Audiences at this year’s world-famous Christmas at Kew celebrations will be captivated by a spectacular sound and light display created with the involvement of a University of Plymouth academic.
Bloom is the work of Squidsoup, an award-winning international art and design collective who have developed an array of imaginative and iconic installations over the past decade. It is one of 12 installations across the gardens as part of a mile long trail produced by Culture Creative.
Their latest project encompasses 1,000 swaying 'flowers', with each head delicately flickering and changing colour, that forms part of an explosion of festive colour helping to light up Kew Gardens for six weeks from today.
The lead visual designer of Squidsoup is Professor Chris Bennewith, who has recently joined the University as Head of the School of Art, Design and Architecture.
This is the second year he and colleagues from the collective – who include Dr Anthony Rowe (Squidsoup founder), Liam Birtles (Bournemouth University), Dr Sam Ferguson (University of Technology Sydney) and Dr Oli Bown (The University of New South Wales) – have been invited to be part of Christmas at Kew. Their display for 2016 builds on a previous project – Field – which was created to mark the 100th anniversary of the Battle of the Somme.
It saw 923 lights were installed outside the Welsh National Opera to commemorate the 923 Royal Welsh Fusiliers who died during one of the First World War’s most notorious battles.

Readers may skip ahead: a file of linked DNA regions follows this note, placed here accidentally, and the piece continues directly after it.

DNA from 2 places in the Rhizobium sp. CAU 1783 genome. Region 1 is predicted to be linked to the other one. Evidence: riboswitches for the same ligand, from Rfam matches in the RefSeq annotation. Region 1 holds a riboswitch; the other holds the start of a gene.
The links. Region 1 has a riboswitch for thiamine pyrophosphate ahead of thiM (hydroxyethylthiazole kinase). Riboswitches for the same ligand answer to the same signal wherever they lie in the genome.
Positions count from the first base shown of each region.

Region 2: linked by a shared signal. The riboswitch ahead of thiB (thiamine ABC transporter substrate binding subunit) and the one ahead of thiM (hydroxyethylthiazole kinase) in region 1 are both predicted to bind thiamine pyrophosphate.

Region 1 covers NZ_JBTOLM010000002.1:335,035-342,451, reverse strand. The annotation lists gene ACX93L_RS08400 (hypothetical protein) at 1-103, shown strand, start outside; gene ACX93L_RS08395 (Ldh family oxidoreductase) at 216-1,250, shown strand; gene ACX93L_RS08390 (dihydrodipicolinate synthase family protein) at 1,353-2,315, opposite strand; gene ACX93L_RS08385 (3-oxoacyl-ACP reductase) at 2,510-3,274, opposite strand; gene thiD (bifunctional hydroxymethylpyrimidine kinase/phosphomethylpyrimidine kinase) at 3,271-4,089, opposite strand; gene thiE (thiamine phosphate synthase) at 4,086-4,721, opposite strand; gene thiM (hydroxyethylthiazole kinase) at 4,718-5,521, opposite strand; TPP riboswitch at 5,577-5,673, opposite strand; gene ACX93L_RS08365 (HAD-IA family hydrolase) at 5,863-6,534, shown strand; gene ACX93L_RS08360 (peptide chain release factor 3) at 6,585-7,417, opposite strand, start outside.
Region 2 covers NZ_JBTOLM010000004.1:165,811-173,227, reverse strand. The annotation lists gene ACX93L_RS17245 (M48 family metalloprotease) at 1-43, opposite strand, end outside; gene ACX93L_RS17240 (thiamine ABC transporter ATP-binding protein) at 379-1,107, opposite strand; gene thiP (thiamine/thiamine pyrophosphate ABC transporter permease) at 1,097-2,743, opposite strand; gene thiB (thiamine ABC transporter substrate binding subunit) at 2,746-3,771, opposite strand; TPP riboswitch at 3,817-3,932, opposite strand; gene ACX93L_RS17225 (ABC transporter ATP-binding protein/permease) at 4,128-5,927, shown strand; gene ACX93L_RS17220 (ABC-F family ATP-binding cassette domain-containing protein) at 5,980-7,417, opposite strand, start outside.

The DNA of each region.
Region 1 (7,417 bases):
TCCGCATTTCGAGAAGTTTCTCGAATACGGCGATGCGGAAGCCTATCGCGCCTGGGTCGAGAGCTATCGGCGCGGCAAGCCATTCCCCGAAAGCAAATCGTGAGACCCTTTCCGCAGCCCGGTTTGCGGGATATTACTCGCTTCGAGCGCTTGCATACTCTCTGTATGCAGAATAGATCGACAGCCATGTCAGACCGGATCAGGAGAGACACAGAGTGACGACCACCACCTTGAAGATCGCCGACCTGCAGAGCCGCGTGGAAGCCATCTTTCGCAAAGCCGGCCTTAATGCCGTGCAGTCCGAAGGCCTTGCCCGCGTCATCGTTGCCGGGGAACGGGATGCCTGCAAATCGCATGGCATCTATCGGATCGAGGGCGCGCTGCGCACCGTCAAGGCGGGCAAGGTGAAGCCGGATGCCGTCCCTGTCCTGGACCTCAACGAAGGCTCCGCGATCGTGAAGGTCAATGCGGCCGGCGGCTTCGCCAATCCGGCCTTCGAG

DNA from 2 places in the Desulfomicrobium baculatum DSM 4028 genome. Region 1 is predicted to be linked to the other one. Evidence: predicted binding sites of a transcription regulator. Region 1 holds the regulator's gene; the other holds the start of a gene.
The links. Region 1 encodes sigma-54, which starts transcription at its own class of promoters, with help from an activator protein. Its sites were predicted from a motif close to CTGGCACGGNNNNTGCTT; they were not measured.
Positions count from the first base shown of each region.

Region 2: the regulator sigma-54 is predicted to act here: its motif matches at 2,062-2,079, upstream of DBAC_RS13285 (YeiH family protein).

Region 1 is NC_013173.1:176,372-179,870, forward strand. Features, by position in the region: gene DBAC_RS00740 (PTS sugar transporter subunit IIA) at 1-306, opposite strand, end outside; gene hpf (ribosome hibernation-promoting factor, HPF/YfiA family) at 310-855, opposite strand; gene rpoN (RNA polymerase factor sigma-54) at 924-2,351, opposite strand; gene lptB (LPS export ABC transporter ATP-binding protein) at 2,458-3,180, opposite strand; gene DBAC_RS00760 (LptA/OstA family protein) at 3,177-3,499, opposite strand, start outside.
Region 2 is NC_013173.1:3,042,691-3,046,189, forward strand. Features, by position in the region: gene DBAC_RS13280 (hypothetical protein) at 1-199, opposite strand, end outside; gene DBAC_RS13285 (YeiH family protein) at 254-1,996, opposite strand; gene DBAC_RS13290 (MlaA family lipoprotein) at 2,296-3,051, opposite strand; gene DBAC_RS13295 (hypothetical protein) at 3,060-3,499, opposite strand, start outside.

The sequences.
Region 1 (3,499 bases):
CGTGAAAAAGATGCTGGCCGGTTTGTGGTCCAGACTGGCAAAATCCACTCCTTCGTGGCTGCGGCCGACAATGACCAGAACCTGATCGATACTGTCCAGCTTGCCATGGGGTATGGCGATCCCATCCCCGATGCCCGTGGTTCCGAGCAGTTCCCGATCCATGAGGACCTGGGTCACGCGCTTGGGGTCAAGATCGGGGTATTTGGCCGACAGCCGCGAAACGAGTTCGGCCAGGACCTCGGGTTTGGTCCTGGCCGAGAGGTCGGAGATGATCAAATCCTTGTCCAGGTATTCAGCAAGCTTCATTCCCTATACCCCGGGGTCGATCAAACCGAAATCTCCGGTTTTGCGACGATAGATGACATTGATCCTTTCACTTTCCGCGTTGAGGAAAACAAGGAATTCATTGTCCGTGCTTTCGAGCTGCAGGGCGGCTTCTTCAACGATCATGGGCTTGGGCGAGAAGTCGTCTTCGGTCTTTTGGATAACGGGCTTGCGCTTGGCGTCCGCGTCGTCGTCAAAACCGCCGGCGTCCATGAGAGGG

For the Kew project, there will be more lights and the addition of more colours to create the impression of an actual carpet of flowers. The ‘flower heads’ can then be programmed with changing combinations of light, but are also fitted with small speakers to create a fully immersive audiovisual experience. The location was inspired by a naturalised tulip field that had been created in Kew this year, the electronic flower heads replicating this spring field of colour
Professor Bennewith said:
“It was amazing to be invited back to Kew, as the Christmas celebrations there are a showcase of ingenuity and imagination each year. We believe our project epitomises that and when we have shown iterations of it before, the reaction has been of genuine amazement. After our show at the Welsh National Opera, people said it was a stunning way to remember those who had lost their lives on the Somme. I am looking forward to seeing people’s reactions this time around and hope it will inspire them to think about what is possible.”
Before coming to Plymouth, Professor Bennewith was Associate Pro Vice-Chancellor for Enterprise at the Toi Rauwharangi College of Creative Arts, part of Massey University in New Zealand.
Outside of academia, he spent eight years working in the interactive media industry in London, principally with Squidsoup (which used to operate commercially before becoming a not-for-profit organisation in 2002), creating online multi-user 3D games for clients such as Sony, Levis and Universal.
Professor Bennewith added:
“We are always looking for ways you can digitally enhance the environment around you using creative content and new technologies. Throughout my academic career, I have always tried to keep my research practice alive, partly because it is important to lead by example but also to keep abreast of the latest developments. As designers we are constantly pushing the boundaries, and working at the edge of what is doable, something which I think is exemplified by both students and lecturers in the School here at Plymouth.”
Christmas at Kew will be open to the public from 5pm-10pm between Wednesday 23 November and Monday 02 January.